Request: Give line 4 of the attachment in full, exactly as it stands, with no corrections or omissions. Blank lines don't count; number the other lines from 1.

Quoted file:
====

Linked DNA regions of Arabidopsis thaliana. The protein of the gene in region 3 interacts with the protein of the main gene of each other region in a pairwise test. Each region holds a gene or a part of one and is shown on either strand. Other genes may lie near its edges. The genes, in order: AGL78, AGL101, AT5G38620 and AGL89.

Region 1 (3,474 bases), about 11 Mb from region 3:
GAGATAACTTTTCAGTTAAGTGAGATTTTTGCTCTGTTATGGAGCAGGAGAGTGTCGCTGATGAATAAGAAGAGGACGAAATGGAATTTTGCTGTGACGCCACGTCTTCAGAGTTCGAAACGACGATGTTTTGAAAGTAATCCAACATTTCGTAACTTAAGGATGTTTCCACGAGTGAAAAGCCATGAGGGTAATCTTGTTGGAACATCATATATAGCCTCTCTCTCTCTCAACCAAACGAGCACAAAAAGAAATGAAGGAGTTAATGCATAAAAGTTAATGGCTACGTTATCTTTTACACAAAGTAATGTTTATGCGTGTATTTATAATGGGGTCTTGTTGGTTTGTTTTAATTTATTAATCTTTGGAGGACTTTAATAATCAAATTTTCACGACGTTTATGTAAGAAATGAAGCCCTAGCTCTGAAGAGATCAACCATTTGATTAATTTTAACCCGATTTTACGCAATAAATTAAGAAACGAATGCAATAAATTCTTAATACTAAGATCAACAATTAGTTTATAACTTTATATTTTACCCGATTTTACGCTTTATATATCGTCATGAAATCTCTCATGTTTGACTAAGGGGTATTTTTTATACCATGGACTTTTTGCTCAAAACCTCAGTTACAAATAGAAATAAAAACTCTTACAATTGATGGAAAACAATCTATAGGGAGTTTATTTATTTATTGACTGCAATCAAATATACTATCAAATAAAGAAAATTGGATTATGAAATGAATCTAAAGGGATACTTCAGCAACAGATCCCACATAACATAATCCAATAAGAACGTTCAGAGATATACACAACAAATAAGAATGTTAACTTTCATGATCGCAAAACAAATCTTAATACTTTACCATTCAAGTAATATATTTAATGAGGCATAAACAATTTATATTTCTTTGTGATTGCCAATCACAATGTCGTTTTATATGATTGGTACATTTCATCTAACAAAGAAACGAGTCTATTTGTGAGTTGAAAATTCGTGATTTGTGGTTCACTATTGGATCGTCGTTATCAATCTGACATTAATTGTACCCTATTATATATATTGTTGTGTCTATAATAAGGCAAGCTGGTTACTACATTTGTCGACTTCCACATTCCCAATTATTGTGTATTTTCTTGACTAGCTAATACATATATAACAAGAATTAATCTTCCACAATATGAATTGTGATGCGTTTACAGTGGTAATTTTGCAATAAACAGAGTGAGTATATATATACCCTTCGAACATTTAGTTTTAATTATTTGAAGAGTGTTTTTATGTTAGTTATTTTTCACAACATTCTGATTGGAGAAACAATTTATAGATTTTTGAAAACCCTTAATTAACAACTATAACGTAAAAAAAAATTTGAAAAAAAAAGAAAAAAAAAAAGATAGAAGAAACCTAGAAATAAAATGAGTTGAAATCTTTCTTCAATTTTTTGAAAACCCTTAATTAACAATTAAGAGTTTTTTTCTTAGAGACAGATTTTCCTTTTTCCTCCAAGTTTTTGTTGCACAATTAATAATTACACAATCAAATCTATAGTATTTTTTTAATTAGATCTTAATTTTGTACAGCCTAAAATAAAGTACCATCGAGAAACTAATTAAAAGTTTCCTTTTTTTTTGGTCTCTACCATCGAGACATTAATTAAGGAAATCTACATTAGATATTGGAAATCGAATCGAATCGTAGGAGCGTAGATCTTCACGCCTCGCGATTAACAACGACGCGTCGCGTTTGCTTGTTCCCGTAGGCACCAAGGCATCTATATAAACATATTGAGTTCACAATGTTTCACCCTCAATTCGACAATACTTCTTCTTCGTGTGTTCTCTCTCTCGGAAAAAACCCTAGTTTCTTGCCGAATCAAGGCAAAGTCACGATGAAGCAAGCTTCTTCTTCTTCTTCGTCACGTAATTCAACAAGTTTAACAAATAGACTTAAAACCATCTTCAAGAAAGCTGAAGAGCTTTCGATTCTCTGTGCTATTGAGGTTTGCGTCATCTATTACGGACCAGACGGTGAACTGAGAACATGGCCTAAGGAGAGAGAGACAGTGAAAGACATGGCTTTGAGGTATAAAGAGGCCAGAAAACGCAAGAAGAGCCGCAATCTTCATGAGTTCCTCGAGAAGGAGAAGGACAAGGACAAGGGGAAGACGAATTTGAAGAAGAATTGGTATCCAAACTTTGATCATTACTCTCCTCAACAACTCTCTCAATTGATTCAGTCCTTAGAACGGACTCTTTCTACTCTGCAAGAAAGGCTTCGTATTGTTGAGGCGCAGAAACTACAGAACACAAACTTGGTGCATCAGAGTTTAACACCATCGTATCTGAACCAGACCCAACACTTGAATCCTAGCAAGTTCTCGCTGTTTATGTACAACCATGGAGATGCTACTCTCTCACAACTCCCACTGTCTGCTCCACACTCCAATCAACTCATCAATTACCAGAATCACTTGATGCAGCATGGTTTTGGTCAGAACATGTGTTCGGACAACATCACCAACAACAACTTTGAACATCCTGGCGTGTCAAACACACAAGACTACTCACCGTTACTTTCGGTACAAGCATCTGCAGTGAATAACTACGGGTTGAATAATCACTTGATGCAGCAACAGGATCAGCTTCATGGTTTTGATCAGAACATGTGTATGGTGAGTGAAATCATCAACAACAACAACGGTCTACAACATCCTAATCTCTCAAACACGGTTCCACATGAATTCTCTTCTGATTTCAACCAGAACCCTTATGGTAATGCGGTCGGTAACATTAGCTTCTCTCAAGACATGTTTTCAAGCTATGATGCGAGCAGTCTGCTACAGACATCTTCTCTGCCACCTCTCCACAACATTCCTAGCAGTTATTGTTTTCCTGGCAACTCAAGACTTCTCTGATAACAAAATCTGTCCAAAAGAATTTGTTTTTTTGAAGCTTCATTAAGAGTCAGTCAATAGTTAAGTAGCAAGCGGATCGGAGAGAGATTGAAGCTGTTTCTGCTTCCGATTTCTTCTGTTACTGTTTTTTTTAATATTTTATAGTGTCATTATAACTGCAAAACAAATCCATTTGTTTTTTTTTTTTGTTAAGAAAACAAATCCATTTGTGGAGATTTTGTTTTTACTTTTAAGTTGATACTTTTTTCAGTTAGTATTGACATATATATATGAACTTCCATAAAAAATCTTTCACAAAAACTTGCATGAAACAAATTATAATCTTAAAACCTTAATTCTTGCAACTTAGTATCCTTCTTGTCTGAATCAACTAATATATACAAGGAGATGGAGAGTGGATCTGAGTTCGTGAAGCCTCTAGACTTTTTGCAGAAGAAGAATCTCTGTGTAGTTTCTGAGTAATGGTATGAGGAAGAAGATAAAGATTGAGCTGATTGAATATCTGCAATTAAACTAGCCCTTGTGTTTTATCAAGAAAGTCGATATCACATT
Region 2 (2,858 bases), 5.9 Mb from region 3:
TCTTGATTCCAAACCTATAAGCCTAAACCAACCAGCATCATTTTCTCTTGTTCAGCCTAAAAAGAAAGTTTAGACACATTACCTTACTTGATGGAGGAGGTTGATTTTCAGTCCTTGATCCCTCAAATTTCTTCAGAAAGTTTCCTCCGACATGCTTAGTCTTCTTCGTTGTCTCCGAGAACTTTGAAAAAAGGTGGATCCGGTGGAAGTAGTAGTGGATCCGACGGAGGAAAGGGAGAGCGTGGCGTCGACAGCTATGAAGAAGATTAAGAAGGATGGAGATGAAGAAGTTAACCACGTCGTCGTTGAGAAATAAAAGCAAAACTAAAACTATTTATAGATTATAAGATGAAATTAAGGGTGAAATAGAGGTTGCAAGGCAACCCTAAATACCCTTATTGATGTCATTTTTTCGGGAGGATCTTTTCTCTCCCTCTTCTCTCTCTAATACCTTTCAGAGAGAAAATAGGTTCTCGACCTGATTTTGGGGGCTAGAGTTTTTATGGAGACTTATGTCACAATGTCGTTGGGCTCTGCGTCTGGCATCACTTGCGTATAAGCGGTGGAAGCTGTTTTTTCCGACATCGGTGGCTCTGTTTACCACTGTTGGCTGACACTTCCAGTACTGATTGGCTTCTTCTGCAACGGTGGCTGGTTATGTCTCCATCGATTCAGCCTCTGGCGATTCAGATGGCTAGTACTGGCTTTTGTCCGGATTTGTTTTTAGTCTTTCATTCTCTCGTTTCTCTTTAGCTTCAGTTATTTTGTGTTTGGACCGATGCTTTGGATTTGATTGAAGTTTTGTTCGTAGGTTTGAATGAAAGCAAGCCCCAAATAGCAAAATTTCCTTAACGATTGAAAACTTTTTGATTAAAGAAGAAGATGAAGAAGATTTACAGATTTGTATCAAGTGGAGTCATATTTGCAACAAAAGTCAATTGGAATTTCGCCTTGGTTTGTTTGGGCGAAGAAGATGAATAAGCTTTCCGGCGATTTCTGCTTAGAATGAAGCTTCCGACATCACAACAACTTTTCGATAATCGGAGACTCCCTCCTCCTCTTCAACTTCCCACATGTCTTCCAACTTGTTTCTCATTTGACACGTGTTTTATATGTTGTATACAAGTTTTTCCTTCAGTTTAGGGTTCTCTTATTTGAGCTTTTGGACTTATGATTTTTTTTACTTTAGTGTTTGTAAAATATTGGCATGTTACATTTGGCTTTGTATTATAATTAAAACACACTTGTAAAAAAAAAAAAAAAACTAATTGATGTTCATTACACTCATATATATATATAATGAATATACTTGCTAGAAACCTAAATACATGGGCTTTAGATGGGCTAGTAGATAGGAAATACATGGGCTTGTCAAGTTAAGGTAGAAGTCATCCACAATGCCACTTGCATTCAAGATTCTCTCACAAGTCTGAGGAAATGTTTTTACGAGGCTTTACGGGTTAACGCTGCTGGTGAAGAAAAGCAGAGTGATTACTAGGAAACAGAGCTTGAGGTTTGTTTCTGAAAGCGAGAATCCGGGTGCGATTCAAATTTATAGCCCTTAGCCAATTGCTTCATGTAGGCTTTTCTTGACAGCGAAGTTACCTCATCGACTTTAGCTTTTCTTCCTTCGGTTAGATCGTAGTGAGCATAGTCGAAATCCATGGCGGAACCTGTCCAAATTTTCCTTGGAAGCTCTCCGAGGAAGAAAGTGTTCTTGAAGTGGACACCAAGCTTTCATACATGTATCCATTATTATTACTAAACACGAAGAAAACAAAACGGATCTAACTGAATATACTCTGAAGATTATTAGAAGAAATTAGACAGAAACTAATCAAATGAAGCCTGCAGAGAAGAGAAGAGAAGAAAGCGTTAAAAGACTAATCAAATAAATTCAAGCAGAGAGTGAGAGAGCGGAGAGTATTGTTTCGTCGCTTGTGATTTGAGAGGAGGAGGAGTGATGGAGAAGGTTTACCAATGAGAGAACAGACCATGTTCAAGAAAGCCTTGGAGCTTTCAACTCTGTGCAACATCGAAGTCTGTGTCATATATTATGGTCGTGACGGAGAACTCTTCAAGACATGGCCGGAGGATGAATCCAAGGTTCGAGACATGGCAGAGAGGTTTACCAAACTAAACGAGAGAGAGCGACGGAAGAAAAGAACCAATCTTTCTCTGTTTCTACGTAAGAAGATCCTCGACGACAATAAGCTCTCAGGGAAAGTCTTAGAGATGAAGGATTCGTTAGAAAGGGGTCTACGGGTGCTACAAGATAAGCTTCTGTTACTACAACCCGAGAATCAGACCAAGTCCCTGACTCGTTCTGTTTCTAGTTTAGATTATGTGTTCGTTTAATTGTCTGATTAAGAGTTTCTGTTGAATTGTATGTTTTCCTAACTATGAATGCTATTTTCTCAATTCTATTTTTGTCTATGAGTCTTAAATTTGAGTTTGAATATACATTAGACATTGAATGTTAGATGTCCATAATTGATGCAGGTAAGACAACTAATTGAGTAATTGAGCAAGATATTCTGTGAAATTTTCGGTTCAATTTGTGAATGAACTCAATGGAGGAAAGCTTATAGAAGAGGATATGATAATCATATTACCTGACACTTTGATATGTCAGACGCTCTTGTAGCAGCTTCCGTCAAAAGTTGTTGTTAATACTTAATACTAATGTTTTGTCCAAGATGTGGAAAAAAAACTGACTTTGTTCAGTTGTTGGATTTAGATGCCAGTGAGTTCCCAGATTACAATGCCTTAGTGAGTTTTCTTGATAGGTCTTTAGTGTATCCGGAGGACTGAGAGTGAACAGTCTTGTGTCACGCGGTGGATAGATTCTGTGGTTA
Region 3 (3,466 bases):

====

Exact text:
Region 2 (2,858 bases), 5.9 Mb from region 3: